Objective: The prognosis of fetal lower urinary tract obstruction (LUTO) depends upon renal function and also upon the underlying etiology. Precise identification of the latter remains a challenge antenatally. Our objective was to examine the underlying pathology in male fetuses with sonographic evidence of severe and isolated LUTO.
Methods: Detailed postmortem examination was carried out after termination of pregnancy in 24 male fetuses presenting before 25 weeks of gestation with ultrasound evidence of isolated severe LUTO.
Results: All fetuses had megacystis and hyperechogenic kidneys. There was anhydramnios/oligohydramnios and pelvicalyceal dilatation in 20 and 15 cases, respectively. Posterior urethral valves (PUV) were suspected antenatally in 20 cases and urethral atresia was not suspected antenatally. However, postmortem examination of the urethra demonstrated atresia in six cases, severe stenosis in eight cases, PUV in nine cases and an apparently normal urethra in one case. Renal dysplasia was found in all cases but one. Urethral atresia was the most common urethral anomaly at 12-17 weeks. Hydronephrosis was more frequent in cases with PUV (8/9) and urethral stenosis (6/8) than with urethral atresia (0/6). In LUTO presenting in the first and second trimester, hyperechogenic kidneys were predictive of renal dysplasia in 95% of cases. The association of a sagittal diameter of the bladder of at least 40 mm with hydronephrosis before 28 weeks was predictive of PUV with a positive (PPV) and negative (NPV) predictive value of 44.4% and 66.6%, respectively. Absence of hydronephrosis and a sagittal diameter of the bladder of less than 40 mm were predictive of urethral atresia or stenosis with a PPV and NPV of 100% and 47.6%, respectively. The absence of hydronephrosis was predictive of urethral atresia with a PPV and NPV of 66.6% and 100%, respectively.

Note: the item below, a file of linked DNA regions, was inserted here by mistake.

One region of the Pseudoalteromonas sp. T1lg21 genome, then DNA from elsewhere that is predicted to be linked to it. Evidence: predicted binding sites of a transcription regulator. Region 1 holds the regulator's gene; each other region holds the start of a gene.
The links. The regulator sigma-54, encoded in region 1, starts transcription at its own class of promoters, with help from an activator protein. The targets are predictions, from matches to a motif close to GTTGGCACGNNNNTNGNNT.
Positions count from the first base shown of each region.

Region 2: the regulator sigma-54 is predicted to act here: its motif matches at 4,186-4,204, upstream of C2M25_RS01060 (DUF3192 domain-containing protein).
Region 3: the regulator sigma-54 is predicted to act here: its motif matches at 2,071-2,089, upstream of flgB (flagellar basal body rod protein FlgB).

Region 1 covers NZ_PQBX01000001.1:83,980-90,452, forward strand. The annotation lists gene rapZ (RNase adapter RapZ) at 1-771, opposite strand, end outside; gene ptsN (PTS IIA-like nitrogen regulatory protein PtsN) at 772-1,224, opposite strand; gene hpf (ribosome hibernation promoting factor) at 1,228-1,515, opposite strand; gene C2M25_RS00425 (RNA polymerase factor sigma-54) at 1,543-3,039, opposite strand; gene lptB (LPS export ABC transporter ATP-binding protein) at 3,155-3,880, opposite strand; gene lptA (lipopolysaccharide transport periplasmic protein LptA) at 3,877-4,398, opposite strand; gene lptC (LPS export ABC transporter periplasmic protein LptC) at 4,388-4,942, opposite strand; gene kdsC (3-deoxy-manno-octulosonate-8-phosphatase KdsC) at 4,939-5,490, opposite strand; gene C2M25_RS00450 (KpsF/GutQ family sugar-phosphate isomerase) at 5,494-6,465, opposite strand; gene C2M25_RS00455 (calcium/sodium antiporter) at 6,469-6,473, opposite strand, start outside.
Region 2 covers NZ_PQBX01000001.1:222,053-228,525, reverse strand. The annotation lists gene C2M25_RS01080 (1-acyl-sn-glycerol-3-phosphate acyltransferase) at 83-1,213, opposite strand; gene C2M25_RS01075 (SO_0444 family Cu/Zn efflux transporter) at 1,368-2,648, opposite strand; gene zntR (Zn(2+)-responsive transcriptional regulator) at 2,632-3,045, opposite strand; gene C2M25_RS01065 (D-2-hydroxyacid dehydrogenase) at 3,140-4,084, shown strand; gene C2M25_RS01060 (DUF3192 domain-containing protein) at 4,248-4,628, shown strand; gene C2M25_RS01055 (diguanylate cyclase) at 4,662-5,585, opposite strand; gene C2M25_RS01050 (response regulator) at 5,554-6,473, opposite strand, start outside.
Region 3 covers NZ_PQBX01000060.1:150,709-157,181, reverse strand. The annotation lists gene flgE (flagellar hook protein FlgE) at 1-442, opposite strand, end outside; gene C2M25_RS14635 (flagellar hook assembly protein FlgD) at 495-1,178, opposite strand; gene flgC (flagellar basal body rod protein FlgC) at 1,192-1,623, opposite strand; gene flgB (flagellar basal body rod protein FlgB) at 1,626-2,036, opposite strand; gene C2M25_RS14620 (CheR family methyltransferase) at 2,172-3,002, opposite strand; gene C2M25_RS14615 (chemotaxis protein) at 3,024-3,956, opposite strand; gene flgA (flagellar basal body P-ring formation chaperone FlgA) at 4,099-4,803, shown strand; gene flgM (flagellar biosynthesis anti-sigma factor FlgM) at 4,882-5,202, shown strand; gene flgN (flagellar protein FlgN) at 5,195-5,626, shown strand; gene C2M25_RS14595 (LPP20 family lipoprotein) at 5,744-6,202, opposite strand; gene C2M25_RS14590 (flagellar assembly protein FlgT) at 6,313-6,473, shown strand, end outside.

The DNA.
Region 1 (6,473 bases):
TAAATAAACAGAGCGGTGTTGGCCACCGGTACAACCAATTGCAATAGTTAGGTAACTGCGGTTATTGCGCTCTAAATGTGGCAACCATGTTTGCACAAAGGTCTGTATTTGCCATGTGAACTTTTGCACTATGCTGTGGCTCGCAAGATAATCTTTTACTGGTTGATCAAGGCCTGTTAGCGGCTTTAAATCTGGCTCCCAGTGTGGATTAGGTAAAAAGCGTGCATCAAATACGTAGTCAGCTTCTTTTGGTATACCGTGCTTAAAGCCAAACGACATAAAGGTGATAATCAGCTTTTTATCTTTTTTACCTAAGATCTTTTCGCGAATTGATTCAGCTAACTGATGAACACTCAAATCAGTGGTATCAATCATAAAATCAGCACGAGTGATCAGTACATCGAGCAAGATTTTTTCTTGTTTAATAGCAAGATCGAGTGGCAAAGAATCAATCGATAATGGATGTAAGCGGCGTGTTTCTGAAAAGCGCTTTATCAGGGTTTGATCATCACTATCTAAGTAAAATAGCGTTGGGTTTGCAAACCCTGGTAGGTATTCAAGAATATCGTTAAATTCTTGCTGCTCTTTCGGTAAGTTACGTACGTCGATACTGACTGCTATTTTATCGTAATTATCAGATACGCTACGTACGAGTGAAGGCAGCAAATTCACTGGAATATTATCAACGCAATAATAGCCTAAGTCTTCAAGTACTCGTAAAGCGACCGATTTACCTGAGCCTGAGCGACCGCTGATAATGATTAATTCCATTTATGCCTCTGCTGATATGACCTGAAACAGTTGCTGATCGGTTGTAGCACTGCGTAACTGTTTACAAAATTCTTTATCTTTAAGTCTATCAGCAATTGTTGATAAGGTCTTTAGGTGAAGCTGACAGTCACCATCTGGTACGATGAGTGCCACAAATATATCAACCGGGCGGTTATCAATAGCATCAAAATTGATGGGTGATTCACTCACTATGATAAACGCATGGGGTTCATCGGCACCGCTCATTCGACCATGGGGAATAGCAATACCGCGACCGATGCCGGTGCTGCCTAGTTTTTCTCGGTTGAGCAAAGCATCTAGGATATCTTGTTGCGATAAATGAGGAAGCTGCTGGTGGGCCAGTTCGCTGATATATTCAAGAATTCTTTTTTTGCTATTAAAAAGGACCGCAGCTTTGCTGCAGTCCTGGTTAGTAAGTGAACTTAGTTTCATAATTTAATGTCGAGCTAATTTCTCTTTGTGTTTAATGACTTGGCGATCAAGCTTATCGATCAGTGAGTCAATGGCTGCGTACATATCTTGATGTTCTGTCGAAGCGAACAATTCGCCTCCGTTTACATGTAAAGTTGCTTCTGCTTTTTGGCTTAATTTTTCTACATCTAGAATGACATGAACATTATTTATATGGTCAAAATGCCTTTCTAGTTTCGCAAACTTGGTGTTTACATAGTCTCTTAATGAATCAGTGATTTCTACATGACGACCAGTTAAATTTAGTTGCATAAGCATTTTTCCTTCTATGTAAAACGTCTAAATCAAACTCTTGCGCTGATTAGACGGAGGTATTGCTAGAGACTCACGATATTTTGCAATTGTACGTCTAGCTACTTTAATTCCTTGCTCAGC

Conclusion: LUTO in a male fetus presenting with megacystis in the first or second trimester of pregnancy is as likely to reflect urethral atresia or stenosis as it is PUV. The size of the bladder and the presence of hydronephrosis should be considered in order to improve prenatal diagnosis and counseling.